Contrast Hydrotherapy treatments can increase blood circulation

Posted on August 20th, 2012 by Shari´ Parks

Contrast Hydrotherapy treatments can increase blood circulation, improve general circulation and metabolism. The rapid open/close of the blood vessels encourages blood to circulate through local tissues. This pumping action aids in the acceleration of the tissue healing process by increasing cellular nutrition and water, increasing the removal of toxic products.

Some other reasons to incorporate this treatment into your regimen are:

* Acceleration in tissue healing
* Carpal Tunnel Syndrome
* Tennis or Golfer’s Elbow
* Chronic inflammation

Treatment regimen:
4 to 8 repetitions of alternating hot/cold application
Begin with heat and follow up with cold

Heat for 3 minute duration
Cold for 30 second duration

Don’t have an ice/hot pack? Some effect common home products that can be used are a microwave or stove to heat the towel and a bag of frozen vegetables for the cold component.

Touching story: Blind Massage Therapist

Posted on August 15th, 2012 by Shari´ Parks

This story is very moving. Read on and enjoy.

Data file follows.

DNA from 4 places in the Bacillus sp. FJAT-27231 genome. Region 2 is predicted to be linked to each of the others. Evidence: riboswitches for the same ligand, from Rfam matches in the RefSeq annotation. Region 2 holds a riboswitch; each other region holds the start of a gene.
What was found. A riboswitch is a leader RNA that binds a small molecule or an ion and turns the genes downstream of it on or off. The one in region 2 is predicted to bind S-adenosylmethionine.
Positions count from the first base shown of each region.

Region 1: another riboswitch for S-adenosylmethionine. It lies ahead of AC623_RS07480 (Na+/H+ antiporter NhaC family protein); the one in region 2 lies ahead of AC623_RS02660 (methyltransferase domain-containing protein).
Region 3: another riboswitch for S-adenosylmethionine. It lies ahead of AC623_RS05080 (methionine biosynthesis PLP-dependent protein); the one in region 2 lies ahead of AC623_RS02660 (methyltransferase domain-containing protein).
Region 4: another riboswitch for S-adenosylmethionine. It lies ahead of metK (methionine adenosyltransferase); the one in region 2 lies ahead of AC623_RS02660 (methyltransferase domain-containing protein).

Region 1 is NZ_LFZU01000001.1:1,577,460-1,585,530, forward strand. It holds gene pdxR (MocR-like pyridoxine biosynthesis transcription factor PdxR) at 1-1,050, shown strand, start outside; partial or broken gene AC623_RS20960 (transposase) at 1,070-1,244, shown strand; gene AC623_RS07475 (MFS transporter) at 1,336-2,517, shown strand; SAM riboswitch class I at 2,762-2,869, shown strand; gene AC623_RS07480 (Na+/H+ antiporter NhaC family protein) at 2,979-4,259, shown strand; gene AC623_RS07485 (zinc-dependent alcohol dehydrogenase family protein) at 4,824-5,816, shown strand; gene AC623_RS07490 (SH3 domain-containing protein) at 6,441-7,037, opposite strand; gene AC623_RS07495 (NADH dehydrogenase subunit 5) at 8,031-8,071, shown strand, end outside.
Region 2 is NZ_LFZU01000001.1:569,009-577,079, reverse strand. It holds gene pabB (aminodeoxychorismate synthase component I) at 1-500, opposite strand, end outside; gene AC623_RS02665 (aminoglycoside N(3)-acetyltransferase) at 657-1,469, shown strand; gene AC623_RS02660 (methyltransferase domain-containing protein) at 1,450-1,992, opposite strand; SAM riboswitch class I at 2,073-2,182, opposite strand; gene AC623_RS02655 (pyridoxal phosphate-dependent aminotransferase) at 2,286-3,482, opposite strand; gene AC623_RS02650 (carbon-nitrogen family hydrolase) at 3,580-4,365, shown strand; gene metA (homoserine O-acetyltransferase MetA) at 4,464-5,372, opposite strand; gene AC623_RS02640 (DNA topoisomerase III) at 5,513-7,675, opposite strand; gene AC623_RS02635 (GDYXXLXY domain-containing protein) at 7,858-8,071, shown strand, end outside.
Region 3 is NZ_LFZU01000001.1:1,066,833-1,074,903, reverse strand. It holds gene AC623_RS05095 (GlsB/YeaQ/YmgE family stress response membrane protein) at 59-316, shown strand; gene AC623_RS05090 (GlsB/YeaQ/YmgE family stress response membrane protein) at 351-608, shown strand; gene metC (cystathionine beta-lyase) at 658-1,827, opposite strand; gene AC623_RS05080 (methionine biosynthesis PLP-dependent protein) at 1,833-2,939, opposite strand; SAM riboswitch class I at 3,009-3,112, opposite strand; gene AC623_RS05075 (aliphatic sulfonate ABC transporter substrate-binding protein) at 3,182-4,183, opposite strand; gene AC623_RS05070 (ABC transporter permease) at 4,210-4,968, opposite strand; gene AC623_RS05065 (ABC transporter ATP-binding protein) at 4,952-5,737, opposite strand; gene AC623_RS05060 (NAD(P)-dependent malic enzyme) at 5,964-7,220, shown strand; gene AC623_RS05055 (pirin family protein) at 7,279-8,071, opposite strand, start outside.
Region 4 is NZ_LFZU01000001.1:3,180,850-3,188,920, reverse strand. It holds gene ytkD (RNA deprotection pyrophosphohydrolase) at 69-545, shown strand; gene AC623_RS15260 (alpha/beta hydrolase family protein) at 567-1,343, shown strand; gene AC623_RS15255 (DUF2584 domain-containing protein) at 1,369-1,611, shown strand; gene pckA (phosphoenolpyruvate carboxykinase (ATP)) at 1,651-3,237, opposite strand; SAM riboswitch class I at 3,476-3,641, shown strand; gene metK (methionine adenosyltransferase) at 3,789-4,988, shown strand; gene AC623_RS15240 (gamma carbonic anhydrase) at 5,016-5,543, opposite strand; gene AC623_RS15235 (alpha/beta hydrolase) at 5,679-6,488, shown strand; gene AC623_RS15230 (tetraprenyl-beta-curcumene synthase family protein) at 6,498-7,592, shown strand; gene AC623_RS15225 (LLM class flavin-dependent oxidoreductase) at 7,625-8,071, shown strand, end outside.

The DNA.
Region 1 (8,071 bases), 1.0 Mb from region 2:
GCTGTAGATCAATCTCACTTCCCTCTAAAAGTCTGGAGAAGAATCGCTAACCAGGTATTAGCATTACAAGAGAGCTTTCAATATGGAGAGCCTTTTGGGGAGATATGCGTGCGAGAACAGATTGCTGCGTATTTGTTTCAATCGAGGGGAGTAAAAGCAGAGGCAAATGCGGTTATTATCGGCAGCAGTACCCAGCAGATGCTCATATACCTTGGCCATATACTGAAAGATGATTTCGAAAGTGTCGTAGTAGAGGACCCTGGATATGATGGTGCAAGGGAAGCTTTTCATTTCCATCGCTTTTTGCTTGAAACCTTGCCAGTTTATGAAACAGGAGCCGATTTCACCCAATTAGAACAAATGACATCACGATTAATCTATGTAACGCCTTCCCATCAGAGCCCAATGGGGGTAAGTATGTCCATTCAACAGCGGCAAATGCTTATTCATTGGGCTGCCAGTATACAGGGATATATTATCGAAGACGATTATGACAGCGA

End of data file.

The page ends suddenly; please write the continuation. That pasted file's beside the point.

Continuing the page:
Touching story: Massage therapist doesn’t let blindness hold him back

Quick relief for painful Plantar Fasciitis

Posted on August 10th, 2012 by Shari´ Parks

It’s reported that more than 10% of the US population will suffer from plantar fasciitis in a lifetime. I can attest to that statistic. While training for a 2011 half marathon I developed the condition. Plantar fasciitis is a painful inflammation of the plantar fascia, connective tissue, on the soles of the feet.

After seeing a podiatrist, I was advised to do all the things I knew I should. One was to change my running shoes. Another was to not walk around my house bare foot; which only exacerbates the inflammation. One home treatment that I wasn’t aware of was the tennis ball trick.